Monday, April 23, 2012

ESCAPE TO THE PAST WITH: The Sisters Brothers by Patrick de Witt

I didn’t manage to read a fluffier book. Instead, I chose the enjoyable The Sisters Brothers by Patrick De Witt. (The library let me know it was my turn. And I’m giving it a try on my ipad so I only have it for two weeks. I had to move it to the top of my TBR list.)

Shortlisted for the Man Booker prize, this historical novel is a darkly comic (IMO more dark than comic) highly stylized, wonderfully written western. Set during the California Gold Rush, it tells the story of Eli and Charlie Sisters, hired guns for a wealthy boss named The Commodore. The book is narrated by Eli, a simple man with a tender conscience and a quick temper, who longs for a more peaceful existence but knows nothing else but following after his older brother. They take care of each other. It seems that they love one another but don’t like each other very much. Charlie is a drunkard but is, presumably, the brains of the operation. Or maybe he’s just the more efficient killer. Eli needs to be goaded into doing the work.

Having completed one nasty bit of killing, the brothers are given their next assignment. They are to travel to San Francisco and murder a man named Hermann Kermit Warm, accused of stealing something from the Commodore. Whether the accusation is true or not is immaterial. The boys kill for a wage. They don’t ask questions.

They set off for San Francisco and have a series of adventures or misadventures along the way that mostly end badly for the people they encounter. The brothers are good at what they do even when they do it clumsily.

It is basically a story about nasty men doing horrible things and not feeling particularly remorseful about it. At first, despite the nice prose and being somewhat intrigued by the premise, I wasn’t sure I wanted to invest the time needed to venture along with these unlikeable men. As the story unfolds, they didn’t grow more likeable even as we see their odd vulnerabilities and their unwavering loyalty to one another that shows up in their actions if not their words. Backstory trickles in that explains, to some extent, but does not justify, their sociopathic behavior. I never did warm to any of the characters and that usually means I won’t like the book. But the plain fact of the matter is—before I was very far in to the book, I was hooked. I couldn’t stop reading it. It’s a curious adventure, peopled with unlikeable oddballs, but for some reason I was compelled to see how it ended. Kudos to Patrick De Witt.

This is my seventh historical novel for the Historical Fiction Challenge hosted by Historical Tapestries. If historical fiction is your thing, or if you think you might like to explore the genre, head on over to Historical Tapestries to check out all the reviews! (Or click on my challenge link for a few recommendations to start.)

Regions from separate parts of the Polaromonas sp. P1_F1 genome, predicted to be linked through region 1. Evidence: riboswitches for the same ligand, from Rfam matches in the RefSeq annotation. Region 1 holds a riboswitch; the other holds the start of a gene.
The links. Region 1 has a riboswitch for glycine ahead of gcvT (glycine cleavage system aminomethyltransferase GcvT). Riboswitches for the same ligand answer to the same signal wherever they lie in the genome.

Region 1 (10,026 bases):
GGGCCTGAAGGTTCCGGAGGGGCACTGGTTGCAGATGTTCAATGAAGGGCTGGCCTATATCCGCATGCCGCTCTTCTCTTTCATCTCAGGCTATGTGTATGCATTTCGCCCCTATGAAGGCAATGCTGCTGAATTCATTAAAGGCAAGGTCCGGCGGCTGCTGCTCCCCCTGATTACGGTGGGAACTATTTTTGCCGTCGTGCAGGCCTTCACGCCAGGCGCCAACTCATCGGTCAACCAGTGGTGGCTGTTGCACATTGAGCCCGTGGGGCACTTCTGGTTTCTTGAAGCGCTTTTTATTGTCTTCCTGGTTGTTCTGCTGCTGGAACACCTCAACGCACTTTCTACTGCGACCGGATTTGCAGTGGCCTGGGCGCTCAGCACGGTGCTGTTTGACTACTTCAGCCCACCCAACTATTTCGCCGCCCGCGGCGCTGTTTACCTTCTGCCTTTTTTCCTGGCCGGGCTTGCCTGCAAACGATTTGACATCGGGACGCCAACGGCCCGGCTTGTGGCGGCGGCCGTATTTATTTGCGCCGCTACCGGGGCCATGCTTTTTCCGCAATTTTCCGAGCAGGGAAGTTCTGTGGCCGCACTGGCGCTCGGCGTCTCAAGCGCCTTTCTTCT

Wednesday, April 18, 2012

BOOK REVIEW: The Emperor of All Maladies. A Biography of Cancer by Siddhartha Mukherjee

I have to find a cheerier book to read next.

Over spring break I decided to tackle The Emperor of All Maladies. A Biography of Cancer by Siddhartha Mukherjee. It’s a brilliant book. If you’re looking for a better understanding of the big picture of cancer, this is where to go.

I heard about this book awhile ago – it was, after all, the 2011 Pulitzer Prize winner for general nonfiction – but was not in a hurry to read it because, well, it is a fairly hefty-looking tome about cancer.

As a pathologist, I have a fair acquaintance with cancer – I know what it looks like. Pathologists look at resected organs and at specimens under the microscope, and one of the main questions we’re supposed to answer is: "Is it cancer?" So we have to know how to recognize it when we see it. I’m a pediatric pathologist, so we’re generally looking for a specific subset of tumors that occur in children. Over the years I’ve grown more accustomed to seeing the comparatively rare pediatric cancer variants rather than the much more common breast, colon, lung and prostate cancers that plague adults. However, as I’ve gotten older, those adult cancers have begun to swirl around me in a different way – they’ve begun to invade the circle of my friends.

So I decided I wanted to read this biography of the disease. I knew the book would be a history of cancer, but I was expecting something dry and more textbook-like. I wasn’t prepared for the scope of the book or for the clarity of the prose. Mukherjee is a physician/scientist but he is also a writer. He makes complex problems accessible without oversimplifying. He is able to take the reader backward and forward on a remarkable journey alongside the pioneers of cancer treatment, political advocacy, and research. He walks with patients, both survivors and those who succumb. Cancer treatment has not been a straightforward march from ignorance and poor outcomes to increasing knowledge and therapeutic success. There have been a lot of false starts and bumps in the road. Cancer is not one monolithic disease seeking one magic bullet, and the battle against it makes for a fascinating, heartbreaking tale.

In this extraordinarily readable book, Mukerherjee lays out the pathways that were explored, increasing incrementally the knowledge about specific malignancies. He explains how therapies added to understanding about cause and vice-versa. In the final chapters, we get to the unraveling of the genetic mechanisms of some cancers and the promise that molecular research holds for the eventual understanding of more and more types of cancer. Understanding the mechanism has led to some targeted therapies and will hopefully lead to more. The book is cautiously optimistic and I came away from it feeling like I had a better understanding of where cancer biology and treatment have been and where they are heading. Unfortunately, it’s also clear that there’s no escaping the suffering cancer has caused and will continue to cause.

If you’re curious about cancer, I highly recommend The Emperor of All Maladies - and the Pulitzer committee agrees.

Still, the next book I read has got to be fluffier.

Saturday, April 7, 2012

Six Word Saturday

Happy Easter!  Let Spring Break begin!


It's time again for Six-Word-Saturday,  hosted by Show My Face.